Oriol Servia in for Panther at Mid-Ohio

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With Ryan Briscoe still on the mend after suffering a fractured wrist during the Honda Indy Toronto doubleheader, Panther Racing has called in Oriol Servia to drive their No. 4 National Guard Chevrolet for this weekend’s Honda 200 (Sun., 3 p.m. ET, NBCSN) at Mid-Ohio Sports Car Course.

It will be the Spaniard’s third start of the season for Panther; his most recent came at Iowa Speedway, where he finished seventh.

“We didn’t want to rush Briscoe back from surgery and obviously Oriol is a great IndyCar driver and does a phenomenal job working with our crew,” team co-owner John Barnes said in a statement. “The test day on Wednesday will be a big help and we’re looking forward to a great weekend with our friends from the Ohio National Guard.”

Servia has been relatively consistent at Mid-Ohio over the course of his career, with six Top-10 results in eight career races there. His best finish at M-O was fifth in 2008 for KV Racing Technology. Last year, he finished 10th for Panther DRR.

“Iowa was my last race, and while I love ovals, I’m really looking forward to getting back on a road course,” Servia said in a team statement. “…We have a test day before the race that will be a big help for us fine-tuning the car, and especially for me to knock off a little rust. I’m looking forward to being competitive this weekend and there’s no reason why we shouldn’t be.”

Meanwhile, Briscoe will focus on making his return at the Aug. 11 American Le Mans Series event at Road America. He competes in the ALMS full-time for Level 5 Motorsports in addition to his part-time duties in the IZOD IndyCar Series.

“As long as I can turn the wheel at Road America, I’ll be OK,” he said according to RACER Magazine. “It will be tough, but I’m confident I’ll be all right. [ALMS cars] have power steering, which will make things easier.

“Realistically, my next time in an IndyCar will be testing with Panther at Sonoma, but Sonoma is one of the heaviest places [IndyCar goes] to for steering. I’ll have some more time to recover before that race, so I hope I won’t have any limitations for the rest of the season.”

Alex Palou fastest as several go off course during IndyCar practice at IMS

IndyCar Harvest GP practice
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Alex Palou paced the opening practice Thursday for the IndyCar Harvest GP at the Indianapolis Motor Speedway road course.

The Dale Coyne Racing rookie turned a 1-minute, 10.177-second lap around the 2.439-mile, 14-turn road course in his No. 55 Dallara-Honda.

Jack Harvey was second, followed by Colton Herta, points leader Scott Dixon and Max Chilton.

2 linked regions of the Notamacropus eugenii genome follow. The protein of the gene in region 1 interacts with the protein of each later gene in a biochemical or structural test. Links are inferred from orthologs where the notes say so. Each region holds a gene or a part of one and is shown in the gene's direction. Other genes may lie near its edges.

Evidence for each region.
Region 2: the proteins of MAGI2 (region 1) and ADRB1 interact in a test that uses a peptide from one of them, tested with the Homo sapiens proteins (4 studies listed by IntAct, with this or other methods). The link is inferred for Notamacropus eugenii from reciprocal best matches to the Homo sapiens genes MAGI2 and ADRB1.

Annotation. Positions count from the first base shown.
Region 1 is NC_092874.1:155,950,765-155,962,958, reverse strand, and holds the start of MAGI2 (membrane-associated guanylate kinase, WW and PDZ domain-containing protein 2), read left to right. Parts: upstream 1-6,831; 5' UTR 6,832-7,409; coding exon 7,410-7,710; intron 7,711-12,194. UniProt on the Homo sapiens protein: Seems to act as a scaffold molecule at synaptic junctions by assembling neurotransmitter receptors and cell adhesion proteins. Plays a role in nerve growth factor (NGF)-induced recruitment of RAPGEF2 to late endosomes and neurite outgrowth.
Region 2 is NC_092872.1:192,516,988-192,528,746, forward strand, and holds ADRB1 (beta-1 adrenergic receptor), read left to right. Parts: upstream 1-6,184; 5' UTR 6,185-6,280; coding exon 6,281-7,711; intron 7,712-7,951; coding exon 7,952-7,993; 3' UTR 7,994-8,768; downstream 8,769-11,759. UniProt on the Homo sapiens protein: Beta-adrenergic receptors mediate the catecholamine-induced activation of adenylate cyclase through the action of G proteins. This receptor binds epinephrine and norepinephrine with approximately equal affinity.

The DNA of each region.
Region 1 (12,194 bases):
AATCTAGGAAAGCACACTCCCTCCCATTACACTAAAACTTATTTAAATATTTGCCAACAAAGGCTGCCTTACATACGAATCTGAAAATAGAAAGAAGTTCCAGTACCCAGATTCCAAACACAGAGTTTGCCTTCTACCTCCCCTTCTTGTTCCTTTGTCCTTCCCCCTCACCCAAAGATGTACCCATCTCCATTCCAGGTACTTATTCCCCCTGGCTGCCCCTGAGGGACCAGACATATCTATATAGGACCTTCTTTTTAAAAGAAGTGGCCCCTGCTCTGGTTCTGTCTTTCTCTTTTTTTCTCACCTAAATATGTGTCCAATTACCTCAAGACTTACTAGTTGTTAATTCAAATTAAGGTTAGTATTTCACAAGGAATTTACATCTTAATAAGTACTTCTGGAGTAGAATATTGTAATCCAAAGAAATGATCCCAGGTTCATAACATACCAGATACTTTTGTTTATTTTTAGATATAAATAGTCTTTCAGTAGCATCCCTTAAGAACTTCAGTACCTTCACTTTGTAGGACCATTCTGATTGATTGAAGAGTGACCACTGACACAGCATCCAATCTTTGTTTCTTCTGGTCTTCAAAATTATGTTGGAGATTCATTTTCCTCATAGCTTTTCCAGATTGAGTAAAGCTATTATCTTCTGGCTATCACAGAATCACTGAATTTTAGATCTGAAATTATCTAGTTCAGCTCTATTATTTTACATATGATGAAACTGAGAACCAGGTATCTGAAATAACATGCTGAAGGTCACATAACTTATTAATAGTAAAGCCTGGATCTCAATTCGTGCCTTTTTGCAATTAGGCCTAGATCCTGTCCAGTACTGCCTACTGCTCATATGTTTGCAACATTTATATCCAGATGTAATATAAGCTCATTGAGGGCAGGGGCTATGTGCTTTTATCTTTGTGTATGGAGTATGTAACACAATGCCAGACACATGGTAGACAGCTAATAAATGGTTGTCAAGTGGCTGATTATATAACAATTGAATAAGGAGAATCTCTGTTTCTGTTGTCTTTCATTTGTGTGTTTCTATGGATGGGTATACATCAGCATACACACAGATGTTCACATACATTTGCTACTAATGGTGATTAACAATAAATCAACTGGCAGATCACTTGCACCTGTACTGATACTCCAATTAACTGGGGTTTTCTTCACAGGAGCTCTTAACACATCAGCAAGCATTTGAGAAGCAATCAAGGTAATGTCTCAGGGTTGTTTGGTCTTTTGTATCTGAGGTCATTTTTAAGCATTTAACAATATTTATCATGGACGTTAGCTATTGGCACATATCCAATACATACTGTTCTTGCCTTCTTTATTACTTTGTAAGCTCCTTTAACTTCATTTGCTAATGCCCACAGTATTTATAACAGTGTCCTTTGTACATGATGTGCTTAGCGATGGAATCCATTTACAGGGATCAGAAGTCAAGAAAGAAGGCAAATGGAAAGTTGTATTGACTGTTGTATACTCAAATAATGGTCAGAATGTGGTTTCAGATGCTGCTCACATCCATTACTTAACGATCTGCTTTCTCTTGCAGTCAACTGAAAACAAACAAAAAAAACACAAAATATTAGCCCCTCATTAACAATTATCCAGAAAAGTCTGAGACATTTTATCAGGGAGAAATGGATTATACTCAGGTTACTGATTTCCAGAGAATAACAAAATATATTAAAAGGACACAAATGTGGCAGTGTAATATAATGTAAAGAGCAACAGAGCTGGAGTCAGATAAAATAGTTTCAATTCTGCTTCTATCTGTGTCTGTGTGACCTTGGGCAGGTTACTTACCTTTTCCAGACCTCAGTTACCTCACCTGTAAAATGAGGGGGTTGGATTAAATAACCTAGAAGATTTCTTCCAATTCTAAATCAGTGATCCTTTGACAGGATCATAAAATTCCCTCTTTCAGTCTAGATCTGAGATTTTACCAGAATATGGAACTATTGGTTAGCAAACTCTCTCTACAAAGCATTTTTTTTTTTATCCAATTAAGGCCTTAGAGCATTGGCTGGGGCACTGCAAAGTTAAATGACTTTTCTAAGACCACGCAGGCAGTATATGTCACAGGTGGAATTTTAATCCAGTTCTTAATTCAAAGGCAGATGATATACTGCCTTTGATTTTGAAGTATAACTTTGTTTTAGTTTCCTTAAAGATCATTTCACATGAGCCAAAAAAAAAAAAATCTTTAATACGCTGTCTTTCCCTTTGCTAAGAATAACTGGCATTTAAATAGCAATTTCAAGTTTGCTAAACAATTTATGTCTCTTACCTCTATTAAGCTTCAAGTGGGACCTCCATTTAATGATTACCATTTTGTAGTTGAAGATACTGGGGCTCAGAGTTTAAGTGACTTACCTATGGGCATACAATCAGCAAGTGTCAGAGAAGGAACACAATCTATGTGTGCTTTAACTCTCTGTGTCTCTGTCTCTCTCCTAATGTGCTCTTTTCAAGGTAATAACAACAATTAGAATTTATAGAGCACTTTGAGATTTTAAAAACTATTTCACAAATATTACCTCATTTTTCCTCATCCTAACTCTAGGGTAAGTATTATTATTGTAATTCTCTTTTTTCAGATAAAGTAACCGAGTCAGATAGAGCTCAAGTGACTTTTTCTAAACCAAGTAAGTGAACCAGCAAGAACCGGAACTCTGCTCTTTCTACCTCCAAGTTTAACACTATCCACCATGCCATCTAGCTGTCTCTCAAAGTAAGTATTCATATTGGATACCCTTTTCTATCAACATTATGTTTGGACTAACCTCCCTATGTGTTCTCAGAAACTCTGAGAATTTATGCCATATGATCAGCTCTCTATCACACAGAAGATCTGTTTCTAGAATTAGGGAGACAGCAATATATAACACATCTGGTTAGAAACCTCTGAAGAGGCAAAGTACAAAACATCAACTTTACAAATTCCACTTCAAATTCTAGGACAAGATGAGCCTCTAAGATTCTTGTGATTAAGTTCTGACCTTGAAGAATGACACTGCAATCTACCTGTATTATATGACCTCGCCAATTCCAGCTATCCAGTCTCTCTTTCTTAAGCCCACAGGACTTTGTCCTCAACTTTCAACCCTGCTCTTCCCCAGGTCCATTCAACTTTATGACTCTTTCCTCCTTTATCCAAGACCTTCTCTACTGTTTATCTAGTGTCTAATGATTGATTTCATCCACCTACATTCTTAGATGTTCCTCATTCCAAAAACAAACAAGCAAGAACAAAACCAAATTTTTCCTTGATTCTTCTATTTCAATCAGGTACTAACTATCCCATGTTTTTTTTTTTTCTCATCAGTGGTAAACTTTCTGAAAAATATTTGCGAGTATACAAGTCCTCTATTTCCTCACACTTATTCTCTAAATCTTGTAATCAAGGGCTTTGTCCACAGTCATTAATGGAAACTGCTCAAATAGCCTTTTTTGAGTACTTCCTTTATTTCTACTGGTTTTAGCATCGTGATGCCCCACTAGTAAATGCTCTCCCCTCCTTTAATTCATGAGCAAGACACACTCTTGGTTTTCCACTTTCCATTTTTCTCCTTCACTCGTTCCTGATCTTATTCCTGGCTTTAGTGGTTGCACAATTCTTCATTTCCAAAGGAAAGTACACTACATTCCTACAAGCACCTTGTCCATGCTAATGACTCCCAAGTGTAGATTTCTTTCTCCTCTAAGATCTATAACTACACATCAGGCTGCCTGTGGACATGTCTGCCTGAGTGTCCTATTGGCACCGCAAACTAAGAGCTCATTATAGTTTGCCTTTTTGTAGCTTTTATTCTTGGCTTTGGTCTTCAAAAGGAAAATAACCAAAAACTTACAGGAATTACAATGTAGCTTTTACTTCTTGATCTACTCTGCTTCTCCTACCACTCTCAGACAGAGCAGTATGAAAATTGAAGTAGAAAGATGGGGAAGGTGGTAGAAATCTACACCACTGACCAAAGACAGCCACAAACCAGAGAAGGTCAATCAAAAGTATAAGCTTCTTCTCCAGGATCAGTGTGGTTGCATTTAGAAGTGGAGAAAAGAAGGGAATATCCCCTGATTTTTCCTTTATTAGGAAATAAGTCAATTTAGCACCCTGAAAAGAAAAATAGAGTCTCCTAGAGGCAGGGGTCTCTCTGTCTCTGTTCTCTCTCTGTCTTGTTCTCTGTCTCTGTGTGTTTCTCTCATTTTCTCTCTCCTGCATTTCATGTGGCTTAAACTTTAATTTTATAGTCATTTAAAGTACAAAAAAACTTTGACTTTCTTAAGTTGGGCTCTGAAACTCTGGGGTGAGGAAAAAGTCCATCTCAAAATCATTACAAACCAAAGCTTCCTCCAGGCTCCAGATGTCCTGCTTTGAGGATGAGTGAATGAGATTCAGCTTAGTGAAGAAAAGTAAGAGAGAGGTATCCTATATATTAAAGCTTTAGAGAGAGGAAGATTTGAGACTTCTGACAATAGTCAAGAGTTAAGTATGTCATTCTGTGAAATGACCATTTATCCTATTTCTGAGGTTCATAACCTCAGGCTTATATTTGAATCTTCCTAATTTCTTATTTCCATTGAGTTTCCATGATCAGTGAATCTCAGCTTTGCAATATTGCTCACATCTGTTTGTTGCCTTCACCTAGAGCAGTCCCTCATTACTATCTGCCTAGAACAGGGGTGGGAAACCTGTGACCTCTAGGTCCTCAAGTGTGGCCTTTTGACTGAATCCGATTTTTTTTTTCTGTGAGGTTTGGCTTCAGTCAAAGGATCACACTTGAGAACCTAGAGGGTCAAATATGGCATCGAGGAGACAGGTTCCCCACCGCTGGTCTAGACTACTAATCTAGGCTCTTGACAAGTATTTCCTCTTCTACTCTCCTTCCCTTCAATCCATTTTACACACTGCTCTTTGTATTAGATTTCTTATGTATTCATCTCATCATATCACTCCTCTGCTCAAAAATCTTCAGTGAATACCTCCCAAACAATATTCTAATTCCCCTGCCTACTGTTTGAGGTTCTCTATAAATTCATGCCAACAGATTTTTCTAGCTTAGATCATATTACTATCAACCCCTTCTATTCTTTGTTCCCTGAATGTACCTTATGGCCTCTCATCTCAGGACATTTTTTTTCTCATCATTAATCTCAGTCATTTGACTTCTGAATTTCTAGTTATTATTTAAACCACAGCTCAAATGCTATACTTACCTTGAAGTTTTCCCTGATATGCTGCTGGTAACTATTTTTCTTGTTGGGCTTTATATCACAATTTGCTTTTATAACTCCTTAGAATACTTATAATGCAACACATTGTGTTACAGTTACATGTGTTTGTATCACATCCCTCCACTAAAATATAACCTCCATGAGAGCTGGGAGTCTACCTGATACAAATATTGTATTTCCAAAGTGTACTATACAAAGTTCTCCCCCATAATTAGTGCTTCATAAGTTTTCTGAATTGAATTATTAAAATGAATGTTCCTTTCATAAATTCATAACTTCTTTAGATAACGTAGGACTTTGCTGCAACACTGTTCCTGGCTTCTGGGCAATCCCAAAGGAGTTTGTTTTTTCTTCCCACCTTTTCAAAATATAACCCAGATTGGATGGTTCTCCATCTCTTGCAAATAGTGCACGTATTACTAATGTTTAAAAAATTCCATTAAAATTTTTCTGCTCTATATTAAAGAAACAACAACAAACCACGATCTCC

PRACTICE CHART: Click here to see the speed rundown from Thursday’s session

FRIDAY AT IMS: Details for watching Race 1 of the Harvest GP

Qualifying for Friday’s race will be at 6:20 p.m. ET Thursday on NBC Sports Gold.

Will Power, who won the pole position for the July 4 race at the track, spun off course with just more than a minute left in the session after the left rear of his No. 12 Dallara-Chevrolet made slight contact with the right front of Alexander Rossi’s No. 28 Dallara-Honda.

Power was among several drivers who went off track, but there were no damaged cars during the session. Marcus Ericsson missed the final 5 minutes of the practice after being penalized for causing a red flag with a Turn 8 spin.

Arrow McLaren SP drivers Pato O’Ward and Helio Castroneves, who is driving for Oliver Askew (who is recovering from concussion-like symptoms), also veered off course as did rookie Rinus VeeKay and Santino Ferrucci.

Seven-time NASCAR Cup Series champion Jimmie Johnson was in attendance at the session before racing Sunday at Talladega Superspeedway. Johnson will be driving a partial schedule of road and street courses in IndyCar next season for Chip Ganassi Racing.

“Literally, the smallest of details, I can pick up on,” Johnson told NBC Sports pit reporter Kevin Lee. “It’s been really nice today just to see how a session starts and obviously to jump on the radio and listen to how the systems work and then obviously you get into the car and the setup and such. I’m at ground zero right now, a 45-year-old rookie trying to learn my way into a new sport essentially.”

Johnson told Lee his sponsorship hunt to run a Ganassi car “has gone really well. The fact that I’m here today and ingrained so deeply in the team is a great sign of where things are going. Looking forward to getting behind the wheel of a car soon and hopefully having some announcements for the world to see soon, too.”

Fans were in attendance Thursday for the first time this season at IMS, which is allowed a limited crowd of 10,000 for its races this weekend.